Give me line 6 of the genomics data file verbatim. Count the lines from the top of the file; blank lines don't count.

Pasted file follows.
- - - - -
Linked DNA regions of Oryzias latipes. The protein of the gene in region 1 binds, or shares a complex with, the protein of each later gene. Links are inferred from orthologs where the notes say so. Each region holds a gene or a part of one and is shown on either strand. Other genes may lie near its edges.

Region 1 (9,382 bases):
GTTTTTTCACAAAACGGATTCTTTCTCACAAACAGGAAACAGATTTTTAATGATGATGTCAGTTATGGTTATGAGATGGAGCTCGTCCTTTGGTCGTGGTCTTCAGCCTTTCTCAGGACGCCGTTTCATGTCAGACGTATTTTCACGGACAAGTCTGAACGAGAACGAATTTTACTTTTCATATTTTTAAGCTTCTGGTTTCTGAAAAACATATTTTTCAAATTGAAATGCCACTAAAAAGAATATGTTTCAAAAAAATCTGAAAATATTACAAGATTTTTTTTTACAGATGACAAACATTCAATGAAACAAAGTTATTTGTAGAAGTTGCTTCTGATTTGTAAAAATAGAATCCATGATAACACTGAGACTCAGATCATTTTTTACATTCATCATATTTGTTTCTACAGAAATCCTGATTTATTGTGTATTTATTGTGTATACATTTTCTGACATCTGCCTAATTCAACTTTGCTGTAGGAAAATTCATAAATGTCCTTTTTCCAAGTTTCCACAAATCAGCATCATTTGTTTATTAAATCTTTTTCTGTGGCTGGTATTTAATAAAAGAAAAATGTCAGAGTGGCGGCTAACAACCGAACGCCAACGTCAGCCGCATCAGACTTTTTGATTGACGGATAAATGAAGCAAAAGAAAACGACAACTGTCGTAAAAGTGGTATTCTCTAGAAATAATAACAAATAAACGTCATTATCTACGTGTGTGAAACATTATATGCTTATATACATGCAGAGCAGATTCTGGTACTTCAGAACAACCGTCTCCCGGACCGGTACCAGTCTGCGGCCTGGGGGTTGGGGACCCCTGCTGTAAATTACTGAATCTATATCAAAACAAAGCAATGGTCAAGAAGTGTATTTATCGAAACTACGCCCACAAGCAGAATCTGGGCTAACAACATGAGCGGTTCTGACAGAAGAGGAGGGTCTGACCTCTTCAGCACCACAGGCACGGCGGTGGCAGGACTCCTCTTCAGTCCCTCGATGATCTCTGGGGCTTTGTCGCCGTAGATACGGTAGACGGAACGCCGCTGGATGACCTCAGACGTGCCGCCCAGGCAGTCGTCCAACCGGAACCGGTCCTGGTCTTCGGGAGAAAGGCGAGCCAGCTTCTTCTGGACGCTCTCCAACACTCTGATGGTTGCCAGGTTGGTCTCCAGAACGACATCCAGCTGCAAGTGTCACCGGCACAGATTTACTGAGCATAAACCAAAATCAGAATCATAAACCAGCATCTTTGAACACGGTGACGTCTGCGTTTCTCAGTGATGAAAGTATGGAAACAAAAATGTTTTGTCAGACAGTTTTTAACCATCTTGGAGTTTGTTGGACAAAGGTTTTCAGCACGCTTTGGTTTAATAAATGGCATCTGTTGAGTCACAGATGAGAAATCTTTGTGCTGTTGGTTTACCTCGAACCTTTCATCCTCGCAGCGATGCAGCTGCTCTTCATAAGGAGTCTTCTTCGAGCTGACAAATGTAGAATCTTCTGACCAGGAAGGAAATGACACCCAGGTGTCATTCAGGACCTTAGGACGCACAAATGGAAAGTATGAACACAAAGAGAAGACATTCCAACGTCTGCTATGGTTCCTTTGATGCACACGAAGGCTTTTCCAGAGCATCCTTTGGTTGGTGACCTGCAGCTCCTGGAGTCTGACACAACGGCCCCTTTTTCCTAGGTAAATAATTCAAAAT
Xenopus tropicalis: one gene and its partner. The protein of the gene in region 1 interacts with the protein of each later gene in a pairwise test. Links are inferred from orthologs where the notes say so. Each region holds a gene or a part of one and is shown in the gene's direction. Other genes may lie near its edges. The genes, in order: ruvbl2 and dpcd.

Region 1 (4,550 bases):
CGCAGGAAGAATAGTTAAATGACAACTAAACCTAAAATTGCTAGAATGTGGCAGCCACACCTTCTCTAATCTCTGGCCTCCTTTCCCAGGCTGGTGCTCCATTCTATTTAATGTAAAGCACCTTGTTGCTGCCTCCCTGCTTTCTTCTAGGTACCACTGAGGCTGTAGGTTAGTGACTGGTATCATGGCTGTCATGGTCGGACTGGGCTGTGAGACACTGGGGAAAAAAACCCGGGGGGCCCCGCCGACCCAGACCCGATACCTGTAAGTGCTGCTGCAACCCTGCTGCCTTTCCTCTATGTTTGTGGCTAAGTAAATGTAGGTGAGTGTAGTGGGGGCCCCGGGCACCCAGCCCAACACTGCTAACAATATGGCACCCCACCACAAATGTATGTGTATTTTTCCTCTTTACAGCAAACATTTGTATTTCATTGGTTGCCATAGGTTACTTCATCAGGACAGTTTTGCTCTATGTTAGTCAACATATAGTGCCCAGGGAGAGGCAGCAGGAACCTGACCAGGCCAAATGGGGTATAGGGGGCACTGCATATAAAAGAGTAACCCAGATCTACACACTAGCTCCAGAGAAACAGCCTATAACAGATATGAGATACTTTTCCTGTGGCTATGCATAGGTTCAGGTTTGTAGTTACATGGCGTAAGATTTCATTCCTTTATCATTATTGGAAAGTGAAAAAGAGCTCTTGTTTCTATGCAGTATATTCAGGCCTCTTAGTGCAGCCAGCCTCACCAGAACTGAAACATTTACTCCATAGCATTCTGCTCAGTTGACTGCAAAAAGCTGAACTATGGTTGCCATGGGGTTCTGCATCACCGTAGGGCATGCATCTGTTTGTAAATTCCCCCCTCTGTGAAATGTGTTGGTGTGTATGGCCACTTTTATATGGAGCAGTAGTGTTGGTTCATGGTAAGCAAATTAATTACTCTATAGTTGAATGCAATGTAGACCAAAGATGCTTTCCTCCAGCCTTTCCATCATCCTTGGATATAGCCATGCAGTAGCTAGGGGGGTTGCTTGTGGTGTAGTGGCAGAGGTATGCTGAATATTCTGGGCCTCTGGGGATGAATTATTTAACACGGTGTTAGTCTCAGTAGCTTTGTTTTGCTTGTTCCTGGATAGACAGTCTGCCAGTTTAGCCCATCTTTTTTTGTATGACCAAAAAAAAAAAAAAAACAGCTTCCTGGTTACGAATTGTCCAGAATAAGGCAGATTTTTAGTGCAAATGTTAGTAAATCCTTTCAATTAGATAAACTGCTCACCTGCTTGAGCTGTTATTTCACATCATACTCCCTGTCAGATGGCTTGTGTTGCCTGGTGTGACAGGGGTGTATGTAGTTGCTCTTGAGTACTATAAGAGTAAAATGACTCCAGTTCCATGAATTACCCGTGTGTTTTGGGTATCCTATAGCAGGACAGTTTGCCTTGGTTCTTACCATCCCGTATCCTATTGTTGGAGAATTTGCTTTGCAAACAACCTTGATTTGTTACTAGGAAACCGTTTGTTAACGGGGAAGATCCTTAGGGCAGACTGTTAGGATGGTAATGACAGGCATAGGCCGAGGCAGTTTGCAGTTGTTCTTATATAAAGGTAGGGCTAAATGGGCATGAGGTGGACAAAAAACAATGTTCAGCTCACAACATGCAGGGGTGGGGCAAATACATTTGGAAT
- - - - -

CGCAGGAAGAATAGTTAAATGACAACTAAACCTAAAATTGCTAGAATGTGGCAGCCACACCTTCTCTAATCTCTGGCCTCCTTTCCCAGGCTGGTGCTCCATTCTATTTAATGTAAAGCACCTTGTTGCTGCCTCCCTGCTTTCTTCTAGGTACCACTGAGGCTGTAGGTTAGTGACTGGTATCATGGCTGTCATGGTCGGACTGGGCTGTGAGACACTGGGGAAAAAAACCCGGGGGGCCCCGCCGACCCAGACCCGATACCTGTAAGTGCTGCTGCAACCCTGCTGCCTTTCCTCTATGTTTGTGGCTAAGTAAATGTAGGTGAGTGTAGTGGGGGCCCCGGGCACCCAGCCCAACACTGCTAACAATATGGCACCCCACCACAAATGTATGTGTATTTTTCCTCTTTACAGCAAACATTTGTATTTCATTGGTTGCCATAGGTTACTTCATCAGGACAGTTTTGCTCTATGTTAGTCAACATATAGTGCCCAGGGAGAGGCAGCAGGAACCTGACCAGGCCAAATGGGGTATAGGGGGCACTGCATATAAAAGAGTAACCCAGATCTACACACTAGCTCCAGAGAAACAGCCTATAACAGATATGAGATACTTTTCCTGTGGCTATGCATAGGTTCAGGTTTGTAGTTACATGGCGTAAGATTTCATTCCTTTATCATTATTGGAAAGTGAAAAAGAGCTCTTGTTTCTATGCAGTATATTCAGGCCTCTTAGTGCAGCCAGCCTCACCAGAACTGAAACATTTACTCCATAGCATTCTGCTCAGTTGACTGCAAAAAGCTGAACTATGGTTGCCATGGGGTTCTGCATCACCGTAGGGCATGCATCTGTTTGTAAATTCCCCCCTCTGTGAAATGTGTTGGTGTGTATGGCCACTTTTATATGGAGCAGTAGTGTTGGTTCATGGTAAGCAAATTAATTACTCTATAGTTGAATGCAATGTAGACCAAAGATGCTTTCCTCCAGCCTTTCCATCATCCTTGGATATAGCCATGCAGTAGCTAGGGGGGTTGCTTGTGGTGTAGTGGCAGAGGTATGCTGAATATTCTGGGCCTCTGGGGATGAATTATTTAACACGGTGTTAGTCTCAGTAGCTTTGTTTTGCTTGTTCCTGGATAGACAGTCTGCCAGTTTAGCCCATCTTTTTTTGTATGACCAAAAAAAAAAAAAAAACAGCTTCCTGGTTACGAATTGTCCAGAATAAGGCAGATTTTTAGTGCAAATGTTAGTAAATCCTTTCAATTAGATAAACTGCTCACCTGCTTGAGCTGTTATTTCACATCATACTCCCTGTCAGATGGCTTGTGTTGCCTGGTGTGACAGGGGTGTATGTAGTTGCTCTTGAGTACTATAAGAGTAAAATGACTCCAGTTCCATGAATTACCCGTGTGTTTTGGGTATCCTATAGCAGGACAGTTTGCCTTGGTTCTTACCATCCCGTATCCTATTGTTGGAGAATTTGCTTTGCAAACAACCTTGATTTGTTACTAGGAAACCGTTTGTTAACGGGGAAGATCCTTAGGGCAGACTGTTAGGATGGTAATGACAGGCATAGGCCGAGGCAGTTTGCAGTTGTTCTTATATAAAGGTAGGGCTAAATGGGCATGAGGTGGACAAAAAACAATGTTCAGCTCACAACATGCAGGGGTGGGGCAAATACATTTGGAAT